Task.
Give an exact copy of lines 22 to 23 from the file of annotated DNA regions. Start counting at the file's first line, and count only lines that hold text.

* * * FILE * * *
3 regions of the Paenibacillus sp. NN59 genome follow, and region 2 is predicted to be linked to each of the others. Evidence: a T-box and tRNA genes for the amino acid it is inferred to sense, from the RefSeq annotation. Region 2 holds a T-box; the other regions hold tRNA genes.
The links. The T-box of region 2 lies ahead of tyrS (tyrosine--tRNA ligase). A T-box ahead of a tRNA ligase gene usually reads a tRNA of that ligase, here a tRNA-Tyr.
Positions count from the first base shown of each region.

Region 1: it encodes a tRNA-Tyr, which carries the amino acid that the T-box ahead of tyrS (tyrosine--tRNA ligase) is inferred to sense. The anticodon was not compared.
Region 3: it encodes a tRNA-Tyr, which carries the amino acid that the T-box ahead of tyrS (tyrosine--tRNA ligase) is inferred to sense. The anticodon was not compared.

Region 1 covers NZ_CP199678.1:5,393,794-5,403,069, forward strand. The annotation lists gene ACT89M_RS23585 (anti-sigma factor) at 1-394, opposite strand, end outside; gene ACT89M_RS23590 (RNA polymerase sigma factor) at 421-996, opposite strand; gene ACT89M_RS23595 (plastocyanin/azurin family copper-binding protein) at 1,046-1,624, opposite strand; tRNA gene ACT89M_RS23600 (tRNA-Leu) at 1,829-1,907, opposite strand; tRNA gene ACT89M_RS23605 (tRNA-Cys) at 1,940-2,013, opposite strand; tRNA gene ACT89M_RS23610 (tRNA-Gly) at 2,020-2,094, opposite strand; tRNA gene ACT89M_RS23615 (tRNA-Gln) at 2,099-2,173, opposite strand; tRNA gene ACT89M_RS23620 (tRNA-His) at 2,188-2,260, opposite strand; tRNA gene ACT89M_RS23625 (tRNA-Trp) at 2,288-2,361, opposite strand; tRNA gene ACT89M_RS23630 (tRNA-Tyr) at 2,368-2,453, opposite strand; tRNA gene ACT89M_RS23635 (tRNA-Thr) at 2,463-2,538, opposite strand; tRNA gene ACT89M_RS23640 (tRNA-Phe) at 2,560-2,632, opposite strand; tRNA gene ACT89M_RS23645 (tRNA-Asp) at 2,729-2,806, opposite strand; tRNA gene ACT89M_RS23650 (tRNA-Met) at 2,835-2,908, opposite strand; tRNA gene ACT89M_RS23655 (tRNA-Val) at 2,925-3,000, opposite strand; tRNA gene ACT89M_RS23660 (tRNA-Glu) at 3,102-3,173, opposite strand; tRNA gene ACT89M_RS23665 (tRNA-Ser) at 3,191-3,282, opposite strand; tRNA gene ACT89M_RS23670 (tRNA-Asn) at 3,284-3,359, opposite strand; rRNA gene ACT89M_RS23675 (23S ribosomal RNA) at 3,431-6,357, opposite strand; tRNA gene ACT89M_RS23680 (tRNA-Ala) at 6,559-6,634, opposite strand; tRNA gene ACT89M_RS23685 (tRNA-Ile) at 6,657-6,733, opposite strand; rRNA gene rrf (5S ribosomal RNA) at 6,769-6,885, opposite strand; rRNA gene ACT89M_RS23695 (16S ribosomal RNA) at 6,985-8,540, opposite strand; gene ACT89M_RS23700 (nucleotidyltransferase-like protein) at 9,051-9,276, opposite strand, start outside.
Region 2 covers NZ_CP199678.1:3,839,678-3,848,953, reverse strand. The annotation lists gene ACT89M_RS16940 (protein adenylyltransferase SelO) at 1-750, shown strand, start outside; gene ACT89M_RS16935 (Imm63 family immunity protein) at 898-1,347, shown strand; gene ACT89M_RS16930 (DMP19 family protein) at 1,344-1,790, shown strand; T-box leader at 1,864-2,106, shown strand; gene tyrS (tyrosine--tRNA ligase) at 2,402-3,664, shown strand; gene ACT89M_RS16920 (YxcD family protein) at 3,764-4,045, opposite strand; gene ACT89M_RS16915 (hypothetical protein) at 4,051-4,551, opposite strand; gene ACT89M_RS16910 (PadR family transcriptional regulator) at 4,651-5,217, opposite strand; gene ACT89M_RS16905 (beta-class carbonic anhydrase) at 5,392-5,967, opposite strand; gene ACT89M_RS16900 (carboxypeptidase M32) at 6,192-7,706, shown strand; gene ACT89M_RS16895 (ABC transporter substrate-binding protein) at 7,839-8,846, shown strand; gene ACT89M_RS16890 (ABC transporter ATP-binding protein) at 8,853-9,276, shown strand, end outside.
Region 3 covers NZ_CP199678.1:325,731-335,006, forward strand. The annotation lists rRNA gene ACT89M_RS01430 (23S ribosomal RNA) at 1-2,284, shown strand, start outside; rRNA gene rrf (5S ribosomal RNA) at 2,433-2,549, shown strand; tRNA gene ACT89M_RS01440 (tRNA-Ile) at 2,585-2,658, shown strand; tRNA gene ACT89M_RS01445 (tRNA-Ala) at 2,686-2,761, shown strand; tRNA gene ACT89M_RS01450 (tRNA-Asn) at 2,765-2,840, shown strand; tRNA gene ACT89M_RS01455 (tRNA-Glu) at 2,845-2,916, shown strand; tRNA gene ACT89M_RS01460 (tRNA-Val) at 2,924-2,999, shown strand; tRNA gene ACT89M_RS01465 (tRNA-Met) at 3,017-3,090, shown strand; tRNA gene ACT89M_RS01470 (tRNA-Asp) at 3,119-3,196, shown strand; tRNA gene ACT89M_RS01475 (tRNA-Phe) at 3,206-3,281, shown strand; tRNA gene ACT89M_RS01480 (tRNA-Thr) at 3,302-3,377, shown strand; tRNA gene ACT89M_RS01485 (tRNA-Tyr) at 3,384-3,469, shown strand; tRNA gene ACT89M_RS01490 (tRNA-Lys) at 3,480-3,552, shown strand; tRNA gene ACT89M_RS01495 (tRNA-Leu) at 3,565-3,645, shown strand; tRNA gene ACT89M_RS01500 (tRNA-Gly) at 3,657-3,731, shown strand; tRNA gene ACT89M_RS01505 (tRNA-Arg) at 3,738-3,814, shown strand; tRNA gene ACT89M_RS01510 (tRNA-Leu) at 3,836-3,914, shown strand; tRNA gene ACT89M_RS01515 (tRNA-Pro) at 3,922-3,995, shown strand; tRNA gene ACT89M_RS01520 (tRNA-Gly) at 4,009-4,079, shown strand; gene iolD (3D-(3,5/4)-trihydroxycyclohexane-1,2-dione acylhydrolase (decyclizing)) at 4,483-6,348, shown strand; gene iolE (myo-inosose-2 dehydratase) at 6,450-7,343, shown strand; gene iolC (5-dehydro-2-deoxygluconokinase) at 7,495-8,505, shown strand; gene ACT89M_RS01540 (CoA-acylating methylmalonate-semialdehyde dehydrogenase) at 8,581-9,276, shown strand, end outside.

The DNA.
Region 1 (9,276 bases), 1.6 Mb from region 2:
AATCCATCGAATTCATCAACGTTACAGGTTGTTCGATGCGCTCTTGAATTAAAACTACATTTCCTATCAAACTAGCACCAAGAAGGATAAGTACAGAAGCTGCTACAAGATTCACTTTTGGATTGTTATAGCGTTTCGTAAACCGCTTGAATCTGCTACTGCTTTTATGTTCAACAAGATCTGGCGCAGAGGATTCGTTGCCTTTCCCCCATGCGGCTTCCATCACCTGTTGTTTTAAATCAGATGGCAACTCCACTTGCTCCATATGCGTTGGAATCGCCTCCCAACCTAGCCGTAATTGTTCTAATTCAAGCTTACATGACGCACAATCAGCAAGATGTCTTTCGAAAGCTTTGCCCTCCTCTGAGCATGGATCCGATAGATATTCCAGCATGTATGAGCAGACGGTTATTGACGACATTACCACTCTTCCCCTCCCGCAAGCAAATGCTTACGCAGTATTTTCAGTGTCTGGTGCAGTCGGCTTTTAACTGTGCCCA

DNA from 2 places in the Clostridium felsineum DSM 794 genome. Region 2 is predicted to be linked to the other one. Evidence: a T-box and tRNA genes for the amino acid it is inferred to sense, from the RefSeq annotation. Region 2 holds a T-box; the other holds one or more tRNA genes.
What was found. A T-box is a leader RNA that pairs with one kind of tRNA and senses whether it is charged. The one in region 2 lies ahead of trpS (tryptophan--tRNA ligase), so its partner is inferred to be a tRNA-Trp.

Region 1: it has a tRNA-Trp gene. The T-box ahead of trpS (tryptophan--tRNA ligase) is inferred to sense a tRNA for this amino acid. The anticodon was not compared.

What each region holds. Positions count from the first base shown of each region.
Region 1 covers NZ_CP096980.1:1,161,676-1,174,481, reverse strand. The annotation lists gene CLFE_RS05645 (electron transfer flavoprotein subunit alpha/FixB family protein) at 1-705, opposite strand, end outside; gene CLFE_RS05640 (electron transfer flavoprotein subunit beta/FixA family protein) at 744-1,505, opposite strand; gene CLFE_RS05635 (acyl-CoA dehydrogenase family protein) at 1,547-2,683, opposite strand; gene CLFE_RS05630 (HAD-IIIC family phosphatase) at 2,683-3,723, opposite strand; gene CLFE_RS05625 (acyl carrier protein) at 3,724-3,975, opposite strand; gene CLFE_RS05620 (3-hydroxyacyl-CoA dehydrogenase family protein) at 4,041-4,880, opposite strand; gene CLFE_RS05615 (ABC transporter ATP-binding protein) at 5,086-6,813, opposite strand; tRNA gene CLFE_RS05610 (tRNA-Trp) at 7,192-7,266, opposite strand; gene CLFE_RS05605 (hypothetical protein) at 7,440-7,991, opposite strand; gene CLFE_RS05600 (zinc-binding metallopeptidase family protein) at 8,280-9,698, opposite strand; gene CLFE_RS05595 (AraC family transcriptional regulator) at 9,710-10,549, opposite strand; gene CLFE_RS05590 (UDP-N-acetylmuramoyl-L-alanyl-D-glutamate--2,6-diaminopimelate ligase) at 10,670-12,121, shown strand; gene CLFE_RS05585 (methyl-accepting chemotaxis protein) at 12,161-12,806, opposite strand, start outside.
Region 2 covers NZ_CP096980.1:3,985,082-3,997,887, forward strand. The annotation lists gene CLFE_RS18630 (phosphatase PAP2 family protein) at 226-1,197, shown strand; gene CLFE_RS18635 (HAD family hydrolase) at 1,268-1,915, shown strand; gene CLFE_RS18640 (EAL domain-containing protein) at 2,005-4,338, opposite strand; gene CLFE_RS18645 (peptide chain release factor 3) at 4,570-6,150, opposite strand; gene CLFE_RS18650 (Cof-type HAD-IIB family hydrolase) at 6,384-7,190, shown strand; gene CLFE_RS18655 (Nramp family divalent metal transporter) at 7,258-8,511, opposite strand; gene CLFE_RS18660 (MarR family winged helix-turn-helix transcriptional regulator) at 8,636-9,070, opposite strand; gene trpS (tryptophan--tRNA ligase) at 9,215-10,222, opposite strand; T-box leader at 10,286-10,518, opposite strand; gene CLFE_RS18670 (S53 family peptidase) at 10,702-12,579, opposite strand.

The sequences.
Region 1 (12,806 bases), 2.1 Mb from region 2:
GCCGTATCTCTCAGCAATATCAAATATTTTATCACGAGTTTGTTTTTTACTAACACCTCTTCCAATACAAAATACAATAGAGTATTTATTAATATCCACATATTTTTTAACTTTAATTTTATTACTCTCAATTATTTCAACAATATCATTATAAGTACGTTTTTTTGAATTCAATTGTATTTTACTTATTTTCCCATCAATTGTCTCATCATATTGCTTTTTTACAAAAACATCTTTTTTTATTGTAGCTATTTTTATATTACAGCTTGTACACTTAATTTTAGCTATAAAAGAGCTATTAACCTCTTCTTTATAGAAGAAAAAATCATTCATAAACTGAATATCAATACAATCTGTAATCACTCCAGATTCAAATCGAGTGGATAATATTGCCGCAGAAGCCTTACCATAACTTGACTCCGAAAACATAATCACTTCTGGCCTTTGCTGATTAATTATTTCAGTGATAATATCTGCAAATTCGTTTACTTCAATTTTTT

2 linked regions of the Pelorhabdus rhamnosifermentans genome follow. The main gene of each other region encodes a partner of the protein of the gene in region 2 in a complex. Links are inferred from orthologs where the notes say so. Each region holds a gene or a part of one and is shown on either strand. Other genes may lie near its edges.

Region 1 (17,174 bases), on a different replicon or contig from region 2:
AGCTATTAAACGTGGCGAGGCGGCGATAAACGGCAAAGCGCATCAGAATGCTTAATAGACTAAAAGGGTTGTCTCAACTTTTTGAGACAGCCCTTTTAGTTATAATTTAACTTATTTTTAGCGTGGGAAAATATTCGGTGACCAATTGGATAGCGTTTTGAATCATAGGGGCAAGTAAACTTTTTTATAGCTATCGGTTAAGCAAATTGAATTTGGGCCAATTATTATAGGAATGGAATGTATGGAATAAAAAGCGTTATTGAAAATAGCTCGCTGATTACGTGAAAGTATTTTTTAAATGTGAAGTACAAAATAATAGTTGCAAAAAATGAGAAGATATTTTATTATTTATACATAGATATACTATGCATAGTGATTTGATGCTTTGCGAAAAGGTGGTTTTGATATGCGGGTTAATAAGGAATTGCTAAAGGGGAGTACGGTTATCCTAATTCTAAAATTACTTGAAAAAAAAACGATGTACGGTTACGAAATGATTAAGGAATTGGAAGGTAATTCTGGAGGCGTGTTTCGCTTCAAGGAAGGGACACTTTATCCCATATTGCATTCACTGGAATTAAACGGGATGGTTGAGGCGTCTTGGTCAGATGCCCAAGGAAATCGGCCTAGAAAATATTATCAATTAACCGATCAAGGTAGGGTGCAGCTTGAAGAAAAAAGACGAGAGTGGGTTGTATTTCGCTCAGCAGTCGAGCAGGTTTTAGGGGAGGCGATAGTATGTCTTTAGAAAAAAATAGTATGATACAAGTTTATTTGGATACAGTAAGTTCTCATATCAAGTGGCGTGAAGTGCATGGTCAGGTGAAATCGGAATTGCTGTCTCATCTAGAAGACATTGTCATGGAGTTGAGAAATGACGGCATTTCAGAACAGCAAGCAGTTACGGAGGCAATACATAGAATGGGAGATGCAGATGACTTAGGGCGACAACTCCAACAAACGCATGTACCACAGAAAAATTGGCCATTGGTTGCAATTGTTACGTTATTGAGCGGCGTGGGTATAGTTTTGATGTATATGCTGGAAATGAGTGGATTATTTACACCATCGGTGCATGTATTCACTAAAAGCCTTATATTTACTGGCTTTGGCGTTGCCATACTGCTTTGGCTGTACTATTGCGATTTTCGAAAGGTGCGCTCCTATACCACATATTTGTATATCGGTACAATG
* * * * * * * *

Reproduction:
Region 1 (17,174 bases), on a different replicon or contig from region 2:
AGCTATTAAACGTGGCGAGGCGGCGATAAACGGCAAAGCGCATCAGAATGCTTAATAGACTAAAAGGGTTGTCTCAACTTTTTGAGACAGCCCTTTTAGTTATAATTTAACTTATTTTTAGCGTGGGAAAATATTCGGTGACCAATTGGATAGCGTTTTGAATCATAGGGGCAAGTAAACTTTTTTATAGCTATCGGTTAAGCAAATTGAATTTGGGCCAATTATTATAGGAATGGAATGTATGGAATAAAAAGCGTTATTGAAAATAGCTCGCTGATTACGTGAAAGTATTTTTTAAATGTGAAGTACAAAATAATAGTTGCAAAAAATGAGAAGATATTTTATTATTTATACATAGATATACTATGCATAGTGATTTGATGCTTTGCGAAAAGGTGGTTTTGATATGCGGGTTAATAAGGAATTGCTAAAGGGGAGTACGGTTATCCTAATTCTAAAATTACTTGAAAAAAAAACGATGTACGGTTACGAAATGATTAAGGAATTGGAAGGTAATTCTGGAGGCGTGTTTCGCTTCAAGGAAGGGACACTTTATCCCATATTGCATTCACTGGAATTAAACGGGATGGTTGAGGCGTCTTGGTCAGATGCCCAAGGAAATCGGCCTAGAAAATATTATCAATTAACCGATCAAGGTAGGGTGCAGCTTGAAGAAAAAAGACGAGAGTGGGTTGTATTTCGCTCAGCAGTCGAGCAGGTTTTAGGGGAGGCGATAGTATGTCTTTAGAAAAAAATAGTATGATACAAGTTTATTTGGATACAGTAAGTTCTCATATCAAGTGGCGTGAAGTGCATGGTCAGGTGAAATCGGAATTGCTGTCTCATCTAGAAGACATTGTCATGGAGTTGAGAAATGACGGCATTTCAGAACAGCAAGCAGTTACGGAGGCAATACATAGAATGGGAGATGCAGATGACTTAGGGCGACAACTCCAACAAACGCATGTACCACAGAAAAATTGGCCATTGGTTGCAATTGTTACGTTATTGAGCGGCGTGGGTATAGTTTTGATGTATATGCTGGAAATGAGTGGATTATTTACACCATCGGTGCATGTATTCACTAAAAGCCTTATATTTACTGGCTTTGGCGTTGCCATACTGCTTTGGCTGTACTATTGCGATTTTCGAAAGGTGCGCTCCTATACCACATATTTGTATATCGGTACAATG